I didn’t realized that, when reading “Frog Music”, the basis of the book was factual. I love books like this – historical facts and figures that a story is woven around.
The story rests on Jenny’s murder and the mystery around it. The time was 1800’s San Francisco Gold Rush, during a smallpox epidemic and heat wave. It seems that all of the characters in this book are real – Blanche, Jenny, and Blanche’s “fancy men”. Blanche was a real life soiled dove and burlesque dancer, and a former circus performer before finding herself whoring in San Fransisco to support her men. Jenny is touted as being a gender pioneer and went by the name Jean, presenting and dressing (and getting arrested multiple times) as male. He is the Frog Catcher in this book, which has so many underlying meanings. Frog catcher because he caught frogs to sell to the many pubs (the California Red-Legged frog was hunted to almost extinction during the San Francisco Gold Rush) and because he caught Blanche herself, a Frog – a French woman. Frog music is also the story of Blanche’s son, P’tite, who was left at a children’s farm that ends up being a horrorific nightmare. He metamorphs from a weak child with rickets, a tadpole of sorts, to a real child that Blanche loves fiercely. There is a great deal of music in the book as well – songs from that time period that told tales of the hard lives of the people.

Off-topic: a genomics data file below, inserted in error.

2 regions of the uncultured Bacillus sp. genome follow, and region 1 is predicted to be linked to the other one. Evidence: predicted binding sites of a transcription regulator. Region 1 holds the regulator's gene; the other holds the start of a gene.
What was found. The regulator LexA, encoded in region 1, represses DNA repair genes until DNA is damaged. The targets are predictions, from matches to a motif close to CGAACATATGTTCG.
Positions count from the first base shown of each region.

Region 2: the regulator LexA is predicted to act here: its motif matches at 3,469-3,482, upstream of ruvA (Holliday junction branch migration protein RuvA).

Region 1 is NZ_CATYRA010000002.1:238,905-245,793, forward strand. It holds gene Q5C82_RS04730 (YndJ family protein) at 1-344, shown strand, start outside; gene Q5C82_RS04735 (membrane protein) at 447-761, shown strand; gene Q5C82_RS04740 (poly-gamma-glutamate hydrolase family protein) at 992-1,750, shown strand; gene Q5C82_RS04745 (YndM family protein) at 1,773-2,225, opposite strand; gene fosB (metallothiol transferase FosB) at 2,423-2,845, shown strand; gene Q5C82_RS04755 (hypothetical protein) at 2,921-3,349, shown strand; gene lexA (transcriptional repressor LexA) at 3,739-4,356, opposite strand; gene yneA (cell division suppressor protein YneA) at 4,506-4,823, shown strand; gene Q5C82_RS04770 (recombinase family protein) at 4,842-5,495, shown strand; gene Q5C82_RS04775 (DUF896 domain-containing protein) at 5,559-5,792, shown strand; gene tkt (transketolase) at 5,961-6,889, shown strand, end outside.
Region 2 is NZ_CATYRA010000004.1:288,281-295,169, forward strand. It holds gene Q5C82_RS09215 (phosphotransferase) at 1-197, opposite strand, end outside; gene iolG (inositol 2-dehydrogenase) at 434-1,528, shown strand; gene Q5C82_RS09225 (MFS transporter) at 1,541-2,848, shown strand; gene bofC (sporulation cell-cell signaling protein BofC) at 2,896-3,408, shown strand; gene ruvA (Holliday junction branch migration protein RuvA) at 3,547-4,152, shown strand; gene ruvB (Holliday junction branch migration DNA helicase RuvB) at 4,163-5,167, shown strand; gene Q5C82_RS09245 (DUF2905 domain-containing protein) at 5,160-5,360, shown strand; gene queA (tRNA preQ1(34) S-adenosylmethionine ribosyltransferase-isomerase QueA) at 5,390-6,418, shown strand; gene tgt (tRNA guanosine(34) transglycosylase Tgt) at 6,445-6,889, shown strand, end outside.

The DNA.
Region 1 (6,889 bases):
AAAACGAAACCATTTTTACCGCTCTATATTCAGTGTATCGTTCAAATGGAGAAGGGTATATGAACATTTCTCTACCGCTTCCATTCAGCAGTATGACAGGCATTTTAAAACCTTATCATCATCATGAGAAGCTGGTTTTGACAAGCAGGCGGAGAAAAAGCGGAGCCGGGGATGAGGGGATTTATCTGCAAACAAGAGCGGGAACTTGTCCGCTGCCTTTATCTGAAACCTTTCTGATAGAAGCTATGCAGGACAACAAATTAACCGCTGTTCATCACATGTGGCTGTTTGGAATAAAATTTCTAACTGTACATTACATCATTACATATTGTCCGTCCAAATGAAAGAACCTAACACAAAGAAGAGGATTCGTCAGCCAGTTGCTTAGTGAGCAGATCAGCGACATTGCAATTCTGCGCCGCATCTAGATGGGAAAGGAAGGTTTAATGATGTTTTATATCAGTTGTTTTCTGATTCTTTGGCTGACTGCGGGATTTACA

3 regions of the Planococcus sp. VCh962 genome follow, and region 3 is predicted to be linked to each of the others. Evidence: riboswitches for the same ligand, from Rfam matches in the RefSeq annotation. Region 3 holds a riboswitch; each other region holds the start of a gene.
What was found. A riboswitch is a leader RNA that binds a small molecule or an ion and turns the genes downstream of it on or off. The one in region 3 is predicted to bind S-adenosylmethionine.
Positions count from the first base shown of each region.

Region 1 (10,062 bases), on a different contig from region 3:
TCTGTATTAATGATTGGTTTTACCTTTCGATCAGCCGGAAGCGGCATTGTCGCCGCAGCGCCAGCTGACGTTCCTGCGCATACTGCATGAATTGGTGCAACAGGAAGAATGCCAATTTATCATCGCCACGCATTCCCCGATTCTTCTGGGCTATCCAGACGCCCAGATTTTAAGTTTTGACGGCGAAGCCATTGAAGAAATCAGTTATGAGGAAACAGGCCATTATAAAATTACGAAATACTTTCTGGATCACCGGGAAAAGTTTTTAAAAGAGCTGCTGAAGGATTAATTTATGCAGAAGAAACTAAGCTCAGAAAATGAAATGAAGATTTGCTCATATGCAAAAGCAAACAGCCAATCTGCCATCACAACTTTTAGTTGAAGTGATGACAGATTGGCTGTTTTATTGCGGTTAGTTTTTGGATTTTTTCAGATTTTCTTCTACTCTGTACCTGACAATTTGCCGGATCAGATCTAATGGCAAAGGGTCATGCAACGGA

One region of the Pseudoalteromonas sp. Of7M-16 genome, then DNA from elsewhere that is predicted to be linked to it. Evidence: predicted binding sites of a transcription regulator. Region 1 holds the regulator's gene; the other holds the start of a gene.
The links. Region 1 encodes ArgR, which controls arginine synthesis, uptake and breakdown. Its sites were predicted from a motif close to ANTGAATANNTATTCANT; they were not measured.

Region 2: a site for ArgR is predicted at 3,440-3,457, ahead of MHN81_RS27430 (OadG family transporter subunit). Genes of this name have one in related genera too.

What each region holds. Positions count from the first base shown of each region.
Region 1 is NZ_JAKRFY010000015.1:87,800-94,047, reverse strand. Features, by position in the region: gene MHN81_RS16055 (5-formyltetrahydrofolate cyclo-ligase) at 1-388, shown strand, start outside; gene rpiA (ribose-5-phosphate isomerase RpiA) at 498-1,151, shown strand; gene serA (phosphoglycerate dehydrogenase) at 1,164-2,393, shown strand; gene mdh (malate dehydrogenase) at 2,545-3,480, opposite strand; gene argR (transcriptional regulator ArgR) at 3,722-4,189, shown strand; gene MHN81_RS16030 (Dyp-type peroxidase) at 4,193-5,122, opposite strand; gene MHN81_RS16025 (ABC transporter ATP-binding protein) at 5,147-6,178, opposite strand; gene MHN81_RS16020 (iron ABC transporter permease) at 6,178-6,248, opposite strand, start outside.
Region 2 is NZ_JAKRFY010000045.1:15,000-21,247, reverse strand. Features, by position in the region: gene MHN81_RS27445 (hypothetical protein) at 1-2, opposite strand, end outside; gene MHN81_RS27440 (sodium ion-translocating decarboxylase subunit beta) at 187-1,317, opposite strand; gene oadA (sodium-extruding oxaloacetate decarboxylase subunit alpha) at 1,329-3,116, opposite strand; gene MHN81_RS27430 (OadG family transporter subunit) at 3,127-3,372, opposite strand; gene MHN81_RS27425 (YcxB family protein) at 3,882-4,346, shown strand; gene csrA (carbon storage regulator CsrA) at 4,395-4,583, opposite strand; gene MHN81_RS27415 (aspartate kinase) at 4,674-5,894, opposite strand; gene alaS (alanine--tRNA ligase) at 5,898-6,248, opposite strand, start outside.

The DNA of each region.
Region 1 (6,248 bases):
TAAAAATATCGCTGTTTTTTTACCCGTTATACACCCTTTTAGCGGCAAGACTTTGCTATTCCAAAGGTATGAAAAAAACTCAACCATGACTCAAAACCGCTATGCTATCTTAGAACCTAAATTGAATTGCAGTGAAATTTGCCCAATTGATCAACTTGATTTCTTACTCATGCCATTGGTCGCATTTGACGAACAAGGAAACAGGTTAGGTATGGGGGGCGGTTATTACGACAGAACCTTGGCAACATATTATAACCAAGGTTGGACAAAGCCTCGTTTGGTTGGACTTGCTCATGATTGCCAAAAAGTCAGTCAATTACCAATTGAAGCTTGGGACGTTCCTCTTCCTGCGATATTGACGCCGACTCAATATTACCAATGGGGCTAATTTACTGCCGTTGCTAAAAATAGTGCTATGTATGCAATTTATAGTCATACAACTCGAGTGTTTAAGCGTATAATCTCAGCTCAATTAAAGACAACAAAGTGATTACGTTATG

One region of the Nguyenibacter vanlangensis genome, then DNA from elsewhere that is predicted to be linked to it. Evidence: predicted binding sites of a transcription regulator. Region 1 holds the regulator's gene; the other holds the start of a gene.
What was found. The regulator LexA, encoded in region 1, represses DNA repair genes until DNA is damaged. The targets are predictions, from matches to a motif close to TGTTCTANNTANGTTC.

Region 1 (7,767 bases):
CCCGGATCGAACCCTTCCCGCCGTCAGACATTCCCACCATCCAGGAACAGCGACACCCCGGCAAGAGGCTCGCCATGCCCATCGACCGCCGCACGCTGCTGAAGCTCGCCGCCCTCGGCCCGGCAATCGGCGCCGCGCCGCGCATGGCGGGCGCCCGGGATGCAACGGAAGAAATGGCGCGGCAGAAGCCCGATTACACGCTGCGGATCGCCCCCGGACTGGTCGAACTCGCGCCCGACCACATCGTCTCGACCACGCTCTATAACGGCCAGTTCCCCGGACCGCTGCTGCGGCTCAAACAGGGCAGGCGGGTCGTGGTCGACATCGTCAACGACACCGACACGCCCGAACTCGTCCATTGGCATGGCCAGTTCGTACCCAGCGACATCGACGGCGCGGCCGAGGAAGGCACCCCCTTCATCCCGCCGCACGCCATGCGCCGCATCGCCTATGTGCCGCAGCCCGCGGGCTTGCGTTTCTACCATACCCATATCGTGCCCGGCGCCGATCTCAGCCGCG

While we never learn the absolute truth about Jenny/Jean’s murder, the book is exceptional.